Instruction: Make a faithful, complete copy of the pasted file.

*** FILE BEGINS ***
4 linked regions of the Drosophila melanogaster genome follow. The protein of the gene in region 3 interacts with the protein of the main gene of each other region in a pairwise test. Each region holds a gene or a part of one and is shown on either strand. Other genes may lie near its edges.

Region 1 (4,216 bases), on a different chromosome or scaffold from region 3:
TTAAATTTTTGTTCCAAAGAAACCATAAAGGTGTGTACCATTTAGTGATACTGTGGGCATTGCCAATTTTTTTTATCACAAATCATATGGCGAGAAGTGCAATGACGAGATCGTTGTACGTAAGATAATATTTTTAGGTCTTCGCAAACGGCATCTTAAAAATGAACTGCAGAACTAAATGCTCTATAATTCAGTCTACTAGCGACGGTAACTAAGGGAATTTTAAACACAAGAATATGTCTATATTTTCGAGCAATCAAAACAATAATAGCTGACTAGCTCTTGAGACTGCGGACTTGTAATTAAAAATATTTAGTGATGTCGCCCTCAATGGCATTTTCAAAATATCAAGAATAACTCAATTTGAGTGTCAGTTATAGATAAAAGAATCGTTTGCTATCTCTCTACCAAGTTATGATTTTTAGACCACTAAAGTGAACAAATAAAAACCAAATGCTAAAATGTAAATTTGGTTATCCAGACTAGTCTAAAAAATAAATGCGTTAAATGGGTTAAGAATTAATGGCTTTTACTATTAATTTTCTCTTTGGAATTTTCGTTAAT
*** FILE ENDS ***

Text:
4 linked regions of the Drosophila melanogaster genome follow. The protein of the gene in region 3 interacts with the protein of the main gene of each other region in a pairwise test. Each region holds a gene or a part of one and is shown on either strand. Other genes may lie near its edges.

Region 1 (4,216 bases), on a different chromosome or scaffold from region 3:
TTAAATTTTTGTTCCAAAGAAACCATAAAGGTGTGTACCATTTAGTGATACTGTGGGCATTGCCAATTTTTTTTATCACAAATCATATGGCGAGAAGTGCAATGACGAGATCGTTGTACGTAAGATAATATTTTTAGGTCTTCGCAAACGGCATCTTAAAAATGAACTGCAGAACTAAATGCTCTATAATTCAGTCTACTAGCGACGGTAACTAAGGGAATTTTAAACACAAGAATATGTCTATATTTTCGAGCAATCAAAACAATAATAGCTGACTAGCTCTTGAGACTGCGGACTTGTAATTAAAAATATTTAGTGATGTCGCCCTCAATGGCATTTTCAAAATATCAAGAATAACTCAATTTGAGTGTCAGTTATAGATAAAAGAATCGTTTGCTATCTCTCTACCAAGTTATGATTTTTAGACCACTAAAGTGAACAAATAAAAACCAAATGCTAAAATGTAAATTTGGTTATCCAGACTAGTCTAAAAAATAAATGCGTTAAATGGGTTAAGAATTAATGGCTTTTACTATTAATTTTCTCTTTGGAATTTTCGTTAAT